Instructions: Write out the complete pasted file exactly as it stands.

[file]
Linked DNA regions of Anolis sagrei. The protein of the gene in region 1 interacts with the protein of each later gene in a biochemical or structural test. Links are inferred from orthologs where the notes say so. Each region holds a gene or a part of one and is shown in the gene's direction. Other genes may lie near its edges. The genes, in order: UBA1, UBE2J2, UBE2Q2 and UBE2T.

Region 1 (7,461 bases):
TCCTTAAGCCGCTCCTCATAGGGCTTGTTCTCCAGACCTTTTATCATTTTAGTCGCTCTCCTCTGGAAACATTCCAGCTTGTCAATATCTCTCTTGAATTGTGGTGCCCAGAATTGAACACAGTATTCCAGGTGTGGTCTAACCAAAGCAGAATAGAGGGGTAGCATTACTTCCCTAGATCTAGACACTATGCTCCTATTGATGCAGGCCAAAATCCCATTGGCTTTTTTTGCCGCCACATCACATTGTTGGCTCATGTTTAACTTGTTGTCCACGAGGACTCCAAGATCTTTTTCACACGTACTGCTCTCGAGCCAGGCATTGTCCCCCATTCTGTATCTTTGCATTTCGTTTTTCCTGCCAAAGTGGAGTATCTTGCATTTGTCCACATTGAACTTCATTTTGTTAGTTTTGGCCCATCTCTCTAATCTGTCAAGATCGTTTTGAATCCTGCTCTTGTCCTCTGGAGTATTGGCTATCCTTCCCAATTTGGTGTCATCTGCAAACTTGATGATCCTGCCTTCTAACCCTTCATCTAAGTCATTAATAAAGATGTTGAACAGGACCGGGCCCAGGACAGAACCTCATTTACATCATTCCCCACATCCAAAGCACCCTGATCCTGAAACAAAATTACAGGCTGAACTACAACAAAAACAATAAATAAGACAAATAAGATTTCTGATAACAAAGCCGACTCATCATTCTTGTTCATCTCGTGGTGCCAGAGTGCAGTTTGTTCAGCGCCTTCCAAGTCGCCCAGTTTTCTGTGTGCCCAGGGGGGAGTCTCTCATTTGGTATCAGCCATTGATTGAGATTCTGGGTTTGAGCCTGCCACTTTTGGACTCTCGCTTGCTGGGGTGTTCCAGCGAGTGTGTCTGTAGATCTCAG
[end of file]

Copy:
Linked DNA regions of Anolis sagrei. The protein of the gene in region 1 interacts with the protein of each later gene in a biochemical or structural test. Links are inferred from orthologs where the notes say so. Each region holds a gene or a part of one and is shown in the gene's direction. Other genes may lie near its edges. The genes, in order: UBA1, UBE2J2, UBE2Q2 and UBE2T.

Region 1 (7,461 bases):
TCCTTAAGCCGCTCCTCATAGGGCTTGTTCTCCAGACCTTTTATCATTTTAGTCGCTCTCCTCTGGAAACATTCCAGCTTGTCAATATCTCTCTTGAATTGTGGTGCCCAGAATTGAACACAGTATTCCAGGTGTGGTCTAACCAAAGCAGAATAGAGGGGTAGCATTACTTCCCTAGATCTAGACACTATGCTCCTATTGATGCAGGCCAAAATCCCATTGGCTTTTTTTGCCGCCACATCACATTGTTGGCTCATGTTTAACTTGTTGTCCACGAGGACTCCAAGATCTTTTTCACACGTACTGCTCTCGAGCCAGGCATTGTCCCCCATTCTGTATCTTTGCATTTCGTTTTTCCTGCCAAAGTGGAGTATCTTGCATTTGTCCACATTGAACTTCATTTTGTTAGTTTTGGCCCATCTCTCTAATCTGTCAAGATCGTTTTGAATCCTGCTCTTGTCCTCTGGAGTATTGGCTATCCTTCCCAATTTGGTGTCATCTGCAAACTTGATGATCCTGCCTTCTAACCCTTCATCTAAGTCATTAATAAAGATGTTGAACAGGACCGGGCCCAGGACAGAACCTCATTTACATCATTCCCCACATCCAAAGCACCCTGATCCTGAAACAAAATTACAGGCTGAACTACAACAAAAACAATAAATAAGACAAATAAGATTTCTGATAACAAAGCCGACTCATCATTCTTGTTCATCTCGTGGTGCCAGAGTGCAGTTTGTTCAGCGCCTTCCAAGTCGCCCAGTTTTCTGTGTGCCCAGGGGGGAGTCTCTCATTTGGTATCAGCCATTGATTGAGATTCTGGGTTTGAGCCTGCCACTTTTGGACTCTCGCTTGCTGGGGTGTTCCAGCGAGTGTGTCTGTAGATCTCAG